A surgical technique known as intracorporeal cooling and extraction (ICE) may reduce the need for conventional open surgery in patients with kidney cancer.

Many people diagnosed with kidney cancer have the entire organ removed—usually through an open approach that requires a large incision and, often, removal of a rib—despite the fact that minimally invasive approaches, such as robotic surgery, are available and may lead to fewer complications, explained study coauthor Craig G. Rogers, MD, director of Renal Surgery at the Henry Ford Hospital’s Vattikuti Urology Institute in Detroit, Michigan, in a statement issued by the Henry Ford Health System.

“In order to safely perform a partial nephrectomy, surgeons often have to clamp off the blood supply to the kidney,” pointed out Rogers. “But once the blood supply is cut off, there’s only about 30 minutes before the kidney can experience irreversible damage. Time is a barrier for many surgeons to offer the partial nephrectomy procedure to their patients.”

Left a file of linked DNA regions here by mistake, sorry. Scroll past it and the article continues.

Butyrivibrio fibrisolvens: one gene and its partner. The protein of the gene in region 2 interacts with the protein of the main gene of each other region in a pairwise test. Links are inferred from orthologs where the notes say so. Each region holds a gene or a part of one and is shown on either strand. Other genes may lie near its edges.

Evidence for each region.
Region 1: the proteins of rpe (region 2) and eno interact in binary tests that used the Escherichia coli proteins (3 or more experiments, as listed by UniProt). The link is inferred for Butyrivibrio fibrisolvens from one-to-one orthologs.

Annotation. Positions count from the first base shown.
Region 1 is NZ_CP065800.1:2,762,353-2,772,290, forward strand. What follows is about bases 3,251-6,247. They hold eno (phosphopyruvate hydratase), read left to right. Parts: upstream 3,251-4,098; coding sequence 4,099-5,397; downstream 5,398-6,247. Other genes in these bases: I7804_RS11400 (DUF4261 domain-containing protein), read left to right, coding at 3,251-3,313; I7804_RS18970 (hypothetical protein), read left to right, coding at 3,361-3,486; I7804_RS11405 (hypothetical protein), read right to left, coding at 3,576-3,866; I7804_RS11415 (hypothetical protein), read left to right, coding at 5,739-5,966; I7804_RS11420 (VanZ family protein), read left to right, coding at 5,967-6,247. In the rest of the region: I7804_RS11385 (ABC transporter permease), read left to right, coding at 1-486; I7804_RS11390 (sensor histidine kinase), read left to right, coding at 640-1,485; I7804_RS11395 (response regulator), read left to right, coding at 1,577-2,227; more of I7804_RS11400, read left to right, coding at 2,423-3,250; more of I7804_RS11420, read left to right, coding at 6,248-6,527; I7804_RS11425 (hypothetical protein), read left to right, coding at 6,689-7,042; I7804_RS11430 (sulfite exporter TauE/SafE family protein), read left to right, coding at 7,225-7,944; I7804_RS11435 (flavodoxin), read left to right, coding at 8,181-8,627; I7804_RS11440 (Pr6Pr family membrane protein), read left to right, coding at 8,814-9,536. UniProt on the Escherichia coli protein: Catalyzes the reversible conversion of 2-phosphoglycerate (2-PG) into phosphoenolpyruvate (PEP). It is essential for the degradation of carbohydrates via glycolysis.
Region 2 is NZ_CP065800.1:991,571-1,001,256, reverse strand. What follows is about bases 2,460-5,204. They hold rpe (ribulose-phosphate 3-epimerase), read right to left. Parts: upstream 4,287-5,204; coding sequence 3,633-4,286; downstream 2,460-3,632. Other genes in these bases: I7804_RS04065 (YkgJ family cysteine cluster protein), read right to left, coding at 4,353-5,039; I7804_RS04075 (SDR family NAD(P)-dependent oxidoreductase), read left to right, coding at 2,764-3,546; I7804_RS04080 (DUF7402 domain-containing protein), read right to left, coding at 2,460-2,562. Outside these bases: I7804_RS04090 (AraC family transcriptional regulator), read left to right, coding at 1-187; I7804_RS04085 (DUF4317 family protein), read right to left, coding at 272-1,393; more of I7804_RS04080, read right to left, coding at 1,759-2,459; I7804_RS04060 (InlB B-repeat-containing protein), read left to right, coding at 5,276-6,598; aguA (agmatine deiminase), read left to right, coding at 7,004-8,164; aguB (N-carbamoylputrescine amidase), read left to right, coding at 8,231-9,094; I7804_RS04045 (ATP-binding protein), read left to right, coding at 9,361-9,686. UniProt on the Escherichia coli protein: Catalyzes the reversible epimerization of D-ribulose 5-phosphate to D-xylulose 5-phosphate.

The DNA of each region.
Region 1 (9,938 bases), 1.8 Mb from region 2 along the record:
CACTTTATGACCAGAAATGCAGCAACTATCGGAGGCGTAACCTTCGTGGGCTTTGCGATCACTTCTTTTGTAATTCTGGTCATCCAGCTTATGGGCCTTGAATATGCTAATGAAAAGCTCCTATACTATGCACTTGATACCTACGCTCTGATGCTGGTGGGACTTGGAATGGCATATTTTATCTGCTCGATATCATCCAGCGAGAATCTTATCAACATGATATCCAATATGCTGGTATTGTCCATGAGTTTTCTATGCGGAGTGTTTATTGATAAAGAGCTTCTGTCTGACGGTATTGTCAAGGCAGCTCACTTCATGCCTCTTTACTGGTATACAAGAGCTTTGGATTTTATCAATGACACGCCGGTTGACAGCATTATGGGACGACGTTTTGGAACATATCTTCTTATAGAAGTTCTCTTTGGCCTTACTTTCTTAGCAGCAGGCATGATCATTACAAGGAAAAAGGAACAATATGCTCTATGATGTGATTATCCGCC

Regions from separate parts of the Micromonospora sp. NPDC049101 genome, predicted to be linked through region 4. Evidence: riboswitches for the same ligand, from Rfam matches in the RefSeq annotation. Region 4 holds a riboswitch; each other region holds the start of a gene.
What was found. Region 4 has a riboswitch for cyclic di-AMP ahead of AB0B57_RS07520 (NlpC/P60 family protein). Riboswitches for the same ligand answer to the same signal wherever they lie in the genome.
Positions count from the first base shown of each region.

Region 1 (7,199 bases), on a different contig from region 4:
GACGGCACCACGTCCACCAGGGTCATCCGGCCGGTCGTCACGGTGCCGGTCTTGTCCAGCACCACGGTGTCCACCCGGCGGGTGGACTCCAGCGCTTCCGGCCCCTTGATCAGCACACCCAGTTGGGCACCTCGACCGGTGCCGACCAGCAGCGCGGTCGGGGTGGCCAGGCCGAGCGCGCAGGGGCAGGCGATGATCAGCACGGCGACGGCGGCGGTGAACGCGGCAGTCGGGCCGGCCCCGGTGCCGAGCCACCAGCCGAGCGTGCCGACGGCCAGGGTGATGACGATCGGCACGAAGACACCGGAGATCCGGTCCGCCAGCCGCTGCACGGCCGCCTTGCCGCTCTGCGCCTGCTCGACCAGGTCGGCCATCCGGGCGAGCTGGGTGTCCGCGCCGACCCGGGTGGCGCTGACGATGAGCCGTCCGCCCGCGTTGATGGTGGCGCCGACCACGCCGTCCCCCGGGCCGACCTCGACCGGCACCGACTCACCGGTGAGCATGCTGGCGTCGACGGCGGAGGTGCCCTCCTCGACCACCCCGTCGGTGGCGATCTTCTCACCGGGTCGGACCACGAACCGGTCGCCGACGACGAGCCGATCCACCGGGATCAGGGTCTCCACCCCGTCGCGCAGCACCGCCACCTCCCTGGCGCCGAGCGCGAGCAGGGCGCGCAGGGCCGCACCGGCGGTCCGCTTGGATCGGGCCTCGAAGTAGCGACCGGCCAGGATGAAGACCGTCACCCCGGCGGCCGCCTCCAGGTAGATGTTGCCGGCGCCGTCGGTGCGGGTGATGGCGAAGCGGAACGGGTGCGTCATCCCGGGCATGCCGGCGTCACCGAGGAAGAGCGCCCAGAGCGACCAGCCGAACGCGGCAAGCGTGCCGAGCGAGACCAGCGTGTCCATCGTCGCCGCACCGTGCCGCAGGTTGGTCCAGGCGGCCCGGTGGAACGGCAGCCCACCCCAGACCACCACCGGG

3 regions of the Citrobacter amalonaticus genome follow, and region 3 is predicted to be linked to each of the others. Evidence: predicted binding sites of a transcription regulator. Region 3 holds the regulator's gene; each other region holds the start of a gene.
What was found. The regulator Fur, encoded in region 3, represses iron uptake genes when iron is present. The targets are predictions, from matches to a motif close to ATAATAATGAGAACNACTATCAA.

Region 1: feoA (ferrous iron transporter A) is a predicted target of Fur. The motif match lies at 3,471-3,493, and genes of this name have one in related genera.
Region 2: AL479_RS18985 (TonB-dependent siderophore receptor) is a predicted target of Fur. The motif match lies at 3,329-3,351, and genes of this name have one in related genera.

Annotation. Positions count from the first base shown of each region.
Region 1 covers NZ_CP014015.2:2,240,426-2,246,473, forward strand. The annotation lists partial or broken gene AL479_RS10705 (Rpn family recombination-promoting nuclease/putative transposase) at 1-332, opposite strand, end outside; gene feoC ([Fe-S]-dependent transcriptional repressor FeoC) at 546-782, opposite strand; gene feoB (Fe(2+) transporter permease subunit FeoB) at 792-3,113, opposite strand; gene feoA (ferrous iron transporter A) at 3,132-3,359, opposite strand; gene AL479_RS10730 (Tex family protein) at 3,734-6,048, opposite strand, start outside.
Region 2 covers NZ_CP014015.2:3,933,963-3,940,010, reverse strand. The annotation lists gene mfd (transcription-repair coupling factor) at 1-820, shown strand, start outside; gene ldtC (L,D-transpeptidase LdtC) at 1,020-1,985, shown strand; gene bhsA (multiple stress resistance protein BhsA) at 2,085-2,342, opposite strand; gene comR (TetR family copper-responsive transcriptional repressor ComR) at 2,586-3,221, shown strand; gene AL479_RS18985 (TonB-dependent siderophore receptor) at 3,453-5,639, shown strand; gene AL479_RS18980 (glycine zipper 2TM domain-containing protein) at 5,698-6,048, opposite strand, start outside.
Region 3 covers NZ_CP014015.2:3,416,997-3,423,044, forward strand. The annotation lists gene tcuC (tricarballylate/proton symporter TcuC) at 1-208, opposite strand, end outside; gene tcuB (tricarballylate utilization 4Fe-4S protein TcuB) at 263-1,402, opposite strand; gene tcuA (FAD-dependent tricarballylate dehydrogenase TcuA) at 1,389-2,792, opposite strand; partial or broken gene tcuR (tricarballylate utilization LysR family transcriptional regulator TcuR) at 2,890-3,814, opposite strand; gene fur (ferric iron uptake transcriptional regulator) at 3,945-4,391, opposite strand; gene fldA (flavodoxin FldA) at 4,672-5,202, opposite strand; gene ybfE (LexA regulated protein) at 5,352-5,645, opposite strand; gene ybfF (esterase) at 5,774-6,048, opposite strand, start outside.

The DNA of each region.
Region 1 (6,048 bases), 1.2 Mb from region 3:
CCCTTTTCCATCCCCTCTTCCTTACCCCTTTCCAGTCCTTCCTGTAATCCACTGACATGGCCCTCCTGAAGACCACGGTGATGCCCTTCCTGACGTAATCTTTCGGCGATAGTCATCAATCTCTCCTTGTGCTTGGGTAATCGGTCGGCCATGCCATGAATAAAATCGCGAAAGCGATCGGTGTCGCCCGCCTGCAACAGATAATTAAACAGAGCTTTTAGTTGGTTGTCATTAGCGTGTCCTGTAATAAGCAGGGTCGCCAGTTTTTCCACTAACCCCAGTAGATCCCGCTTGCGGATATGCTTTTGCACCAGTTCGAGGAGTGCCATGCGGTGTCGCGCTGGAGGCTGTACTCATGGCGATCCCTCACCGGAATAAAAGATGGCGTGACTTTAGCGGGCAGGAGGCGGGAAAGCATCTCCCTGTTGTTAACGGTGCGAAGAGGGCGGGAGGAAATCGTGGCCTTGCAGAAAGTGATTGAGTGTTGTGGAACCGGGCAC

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The ICE modification helps overcome those obstacles, reported Rogers and colleagues in European Urology. The team applied the technique to seven patients with kidney cancer who were undergoing robotic partial nephrectomy. A special device called a Gelpoint trocar was used to make easier the task of passing objects into and out of the abdomen through small incisions during minimally invasive surgery. Ice slush was then delivered to the kidney through a modified syringe inserted into the gel point. Therefore, when the blood supply to the kidney was clamped, the organ was packed on ice, just as it would have been during open surgery.

“Once the tumor is removed, instead of setting it aside in the body so you can sew up the kidney, we can remove the tumor as soon as it’s excised through the gel point, look at it, and decide if we’re happy with what’s been removed,” said Rogers. “If there’s any doubt, I can go right back in and cut more out.”

In the patients studied, intraoperative assessment of the excised tumor showed adequate gross margins in all cases, and final pathology confirmed negative surgical margins. Renal parenchymal temperatures of less than 16°C were achieved within 7 minutes of cold ischemia, and core body temperature did not drop by more than 0.5°C during any procedures.